How shocked we all are or, at least how shocked we pretend to be, when we read, see or hear reports of pandering by political candidates. We seem even more shocked when presidential candidates appear to pander to the public. After all, what is a presidential candidate supposed to do? Tell the truth? Absolutely not.
The Harvard-educated billionaire’s gestures inspired much mocking in the press, but the real sin would have been to alienate Southern voters by failing to pander. The Harvard-educated millionaire may not be a redneck, but the least Southerners expect is that he’ll go through the food and language rituals politicians have always endured.
If you want to get elected, truth comes last. Keeping a straight face and saying what the public wants to hear is the requirement. Truth can make you famous for a moment by a select few who appreciate and remember campaigns fought hard and lost. To the loser go the spoils of principle, to the winner the spoils of power.
Studies by political scientists—yes even those at Harvard—show that politicians generally follow public opinion. Those who don’t frequently find their careers curtailed by an unhappy public that feels deceived. Polls are taken to find out what the public is thinking and to then act in a way the public will find enchanting. When a presidential candidate says something memorable like “I feel your pain,” voters will stop for a moment as their hearts skip a beat and their eyes focus on a politician finally meeting voter emotion.
Of late, opponents and reporters have called Romney a panderer and worse. Michigan-born Mitt—whose fortune was made the new-fashioned way, by taking apart companies and selling off the parts while discarding the humans—has run from the progressive health-care-reform plan he helped enact while running the Bay State. His anti-choice credentials—critical to the religious right—have swayed to and fro like the autumn leaves in New England. He moves from conservative to moderate and back like a boxer ducking jabs. And for these acts of political survival he is attacked.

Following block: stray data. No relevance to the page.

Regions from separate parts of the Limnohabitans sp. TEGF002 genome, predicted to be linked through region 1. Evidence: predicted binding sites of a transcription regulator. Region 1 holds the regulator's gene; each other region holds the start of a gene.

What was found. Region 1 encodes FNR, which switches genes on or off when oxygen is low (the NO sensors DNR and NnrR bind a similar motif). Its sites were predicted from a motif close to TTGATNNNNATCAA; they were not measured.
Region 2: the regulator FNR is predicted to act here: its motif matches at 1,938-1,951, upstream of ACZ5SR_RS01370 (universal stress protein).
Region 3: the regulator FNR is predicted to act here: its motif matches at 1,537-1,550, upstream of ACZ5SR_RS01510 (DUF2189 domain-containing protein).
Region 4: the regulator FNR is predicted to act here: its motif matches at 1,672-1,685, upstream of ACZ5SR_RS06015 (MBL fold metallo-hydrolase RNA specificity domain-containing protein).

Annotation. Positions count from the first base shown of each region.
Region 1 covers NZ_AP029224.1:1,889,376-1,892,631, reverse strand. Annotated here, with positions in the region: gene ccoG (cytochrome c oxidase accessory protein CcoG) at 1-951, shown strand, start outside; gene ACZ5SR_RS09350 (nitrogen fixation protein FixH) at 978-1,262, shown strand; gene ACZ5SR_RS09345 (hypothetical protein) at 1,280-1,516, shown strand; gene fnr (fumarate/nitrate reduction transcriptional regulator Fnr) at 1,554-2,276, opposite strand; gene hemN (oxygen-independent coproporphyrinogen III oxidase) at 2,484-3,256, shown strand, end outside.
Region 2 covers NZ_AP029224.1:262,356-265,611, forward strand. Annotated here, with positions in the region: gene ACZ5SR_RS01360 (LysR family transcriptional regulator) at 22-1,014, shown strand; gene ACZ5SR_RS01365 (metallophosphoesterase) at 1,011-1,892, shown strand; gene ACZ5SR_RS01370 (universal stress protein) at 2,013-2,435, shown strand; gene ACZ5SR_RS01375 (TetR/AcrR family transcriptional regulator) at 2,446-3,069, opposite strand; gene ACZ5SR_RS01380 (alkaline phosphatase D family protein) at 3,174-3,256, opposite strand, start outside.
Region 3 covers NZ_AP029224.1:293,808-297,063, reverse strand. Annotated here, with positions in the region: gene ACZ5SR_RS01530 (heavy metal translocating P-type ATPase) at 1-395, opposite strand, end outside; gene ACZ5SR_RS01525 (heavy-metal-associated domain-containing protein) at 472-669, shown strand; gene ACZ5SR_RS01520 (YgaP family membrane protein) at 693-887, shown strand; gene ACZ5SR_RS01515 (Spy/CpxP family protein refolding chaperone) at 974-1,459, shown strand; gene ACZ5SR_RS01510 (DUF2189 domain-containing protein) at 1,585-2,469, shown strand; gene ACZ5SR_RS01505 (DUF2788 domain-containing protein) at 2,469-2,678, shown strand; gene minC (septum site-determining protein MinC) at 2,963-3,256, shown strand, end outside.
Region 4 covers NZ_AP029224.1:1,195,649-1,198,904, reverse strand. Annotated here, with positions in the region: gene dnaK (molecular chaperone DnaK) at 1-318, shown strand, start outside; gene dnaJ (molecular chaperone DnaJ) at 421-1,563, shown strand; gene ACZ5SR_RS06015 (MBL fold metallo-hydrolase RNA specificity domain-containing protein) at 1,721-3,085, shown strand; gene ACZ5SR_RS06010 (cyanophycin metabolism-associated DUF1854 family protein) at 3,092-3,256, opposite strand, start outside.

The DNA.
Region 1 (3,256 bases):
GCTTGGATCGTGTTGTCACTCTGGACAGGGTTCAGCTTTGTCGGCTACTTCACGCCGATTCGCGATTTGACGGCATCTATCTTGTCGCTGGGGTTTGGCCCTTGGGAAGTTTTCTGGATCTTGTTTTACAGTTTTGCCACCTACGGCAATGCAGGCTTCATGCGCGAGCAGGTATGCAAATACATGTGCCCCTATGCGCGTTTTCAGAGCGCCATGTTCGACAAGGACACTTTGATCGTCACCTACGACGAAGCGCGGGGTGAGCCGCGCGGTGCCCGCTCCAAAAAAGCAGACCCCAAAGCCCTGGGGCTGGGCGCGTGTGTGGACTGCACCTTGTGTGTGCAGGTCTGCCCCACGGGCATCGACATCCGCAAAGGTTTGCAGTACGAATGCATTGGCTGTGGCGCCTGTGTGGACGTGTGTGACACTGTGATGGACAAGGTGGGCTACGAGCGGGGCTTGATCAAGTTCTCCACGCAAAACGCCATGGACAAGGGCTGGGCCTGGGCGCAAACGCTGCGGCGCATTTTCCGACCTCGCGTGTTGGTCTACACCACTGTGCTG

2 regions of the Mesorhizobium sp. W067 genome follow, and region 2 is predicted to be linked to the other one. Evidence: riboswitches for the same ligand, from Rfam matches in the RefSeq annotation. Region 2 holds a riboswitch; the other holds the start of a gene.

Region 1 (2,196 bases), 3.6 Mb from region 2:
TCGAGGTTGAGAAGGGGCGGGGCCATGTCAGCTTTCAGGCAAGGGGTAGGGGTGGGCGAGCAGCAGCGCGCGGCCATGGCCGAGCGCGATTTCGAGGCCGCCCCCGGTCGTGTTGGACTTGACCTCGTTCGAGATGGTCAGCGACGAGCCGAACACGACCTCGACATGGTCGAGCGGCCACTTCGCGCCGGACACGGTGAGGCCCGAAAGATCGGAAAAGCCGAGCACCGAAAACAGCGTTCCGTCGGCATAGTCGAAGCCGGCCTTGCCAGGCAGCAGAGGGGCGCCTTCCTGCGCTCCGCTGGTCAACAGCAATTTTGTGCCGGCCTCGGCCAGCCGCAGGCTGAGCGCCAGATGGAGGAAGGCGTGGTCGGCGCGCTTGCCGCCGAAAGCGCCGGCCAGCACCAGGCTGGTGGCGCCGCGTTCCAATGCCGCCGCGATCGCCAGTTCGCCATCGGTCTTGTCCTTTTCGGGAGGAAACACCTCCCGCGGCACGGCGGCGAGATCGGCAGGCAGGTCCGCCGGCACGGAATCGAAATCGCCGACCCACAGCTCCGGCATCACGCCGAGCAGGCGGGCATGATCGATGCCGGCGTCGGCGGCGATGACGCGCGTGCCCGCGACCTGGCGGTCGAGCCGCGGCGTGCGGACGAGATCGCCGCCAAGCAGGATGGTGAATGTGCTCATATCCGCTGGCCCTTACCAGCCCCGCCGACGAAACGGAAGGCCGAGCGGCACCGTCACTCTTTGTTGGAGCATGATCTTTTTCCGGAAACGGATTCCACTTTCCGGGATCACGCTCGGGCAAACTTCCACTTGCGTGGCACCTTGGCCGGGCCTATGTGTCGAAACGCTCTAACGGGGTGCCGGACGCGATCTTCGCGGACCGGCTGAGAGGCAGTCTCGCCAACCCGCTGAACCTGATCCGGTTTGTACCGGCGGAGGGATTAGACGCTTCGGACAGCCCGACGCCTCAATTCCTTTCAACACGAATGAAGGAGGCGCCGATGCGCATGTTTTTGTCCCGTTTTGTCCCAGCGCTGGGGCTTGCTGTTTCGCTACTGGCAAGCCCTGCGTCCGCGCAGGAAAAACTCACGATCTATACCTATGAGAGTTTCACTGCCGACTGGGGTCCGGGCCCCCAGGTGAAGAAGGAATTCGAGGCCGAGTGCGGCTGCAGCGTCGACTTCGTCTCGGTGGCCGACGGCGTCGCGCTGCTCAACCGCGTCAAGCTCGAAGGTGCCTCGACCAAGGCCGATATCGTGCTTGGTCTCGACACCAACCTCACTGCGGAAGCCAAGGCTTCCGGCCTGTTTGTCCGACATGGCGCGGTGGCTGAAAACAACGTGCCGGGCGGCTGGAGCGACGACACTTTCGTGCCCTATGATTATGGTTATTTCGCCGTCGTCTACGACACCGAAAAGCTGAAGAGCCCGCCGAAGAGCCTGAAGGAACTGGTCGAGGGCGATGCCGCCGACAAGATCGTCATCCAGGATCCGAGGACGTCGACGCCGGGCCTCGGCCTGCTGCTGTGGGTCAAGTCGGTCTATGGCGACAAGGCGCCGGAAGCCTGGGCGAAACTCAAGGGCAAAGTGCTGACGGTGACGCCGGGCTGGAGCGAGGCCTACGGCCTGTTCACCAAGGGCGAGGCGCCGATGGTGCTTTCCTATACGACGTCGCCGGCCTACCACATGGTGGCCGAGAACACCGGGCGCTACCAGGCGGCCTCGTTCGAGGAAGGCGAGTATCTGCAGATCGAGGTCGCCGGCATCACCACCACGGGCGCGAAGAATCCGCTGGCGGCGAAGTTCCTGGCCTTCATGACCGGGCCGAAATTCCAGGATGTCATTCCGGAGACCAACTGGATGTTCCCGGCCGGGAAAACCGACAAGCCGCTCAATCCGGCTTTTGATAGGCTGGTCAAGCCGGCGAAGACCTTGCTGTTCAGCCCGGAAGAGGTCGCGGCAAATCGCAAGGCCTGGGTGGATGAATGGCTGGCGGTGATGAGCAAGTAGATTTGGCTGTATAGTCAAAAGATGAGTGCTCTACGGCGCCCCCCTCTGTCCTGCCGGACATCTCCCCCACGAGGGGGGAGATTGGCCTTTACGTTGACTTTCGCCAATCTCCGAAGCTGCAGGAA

But did Bill Clinton really feel your pain? When you read George Bush’s lips, did he really mean no new taxes? How about the JFK-Nixon debates? Was it really about islands named Quemoy and Matsu or the missile gap? Or were the candidates pandering to a public engaged in Cold War fears? All panderers are not equally successful.
Nixon fared better when he ran again in 1968 pandering to a public less worried about communists than about street muggings and riots in inner-city neighborhoods. The slogan said "Nixon’s the One.” And he was.
Further back we see politicians at every level saying what the public wanted to hear and then doing what politicians usually do: muddle through with hopes that few in the electorate wise up.
Herbert Hoover forgot to pander and the public forgot him in favor of FDR, the creator of a program a minute to end the Depression, most of which the courts found unconstitutional. To return the favor, FDR tried to pack the Supreme Court. It was like saying, "Democracy be damned. Full speed New Deal ahead.”
The difference today is the Internet. There are no secrets. You do it in Alabama, everyone in New York, California, and all points in between knows. And they know in seconds. Reporters struggling to fill the gaping maw of the endless news cycle keep writing and rewriting and then their small stories are put through the ringer of cable news.
Most often candidates say and do what they think the voters want to hear and know. It is how our democracy works. There are few profiles in courage, but plenty of panderers.
The polls tell politicians what to say and how, and even when. Read the candidate’s lips: more new pandering. And if you find it offensive, you will feel their pain.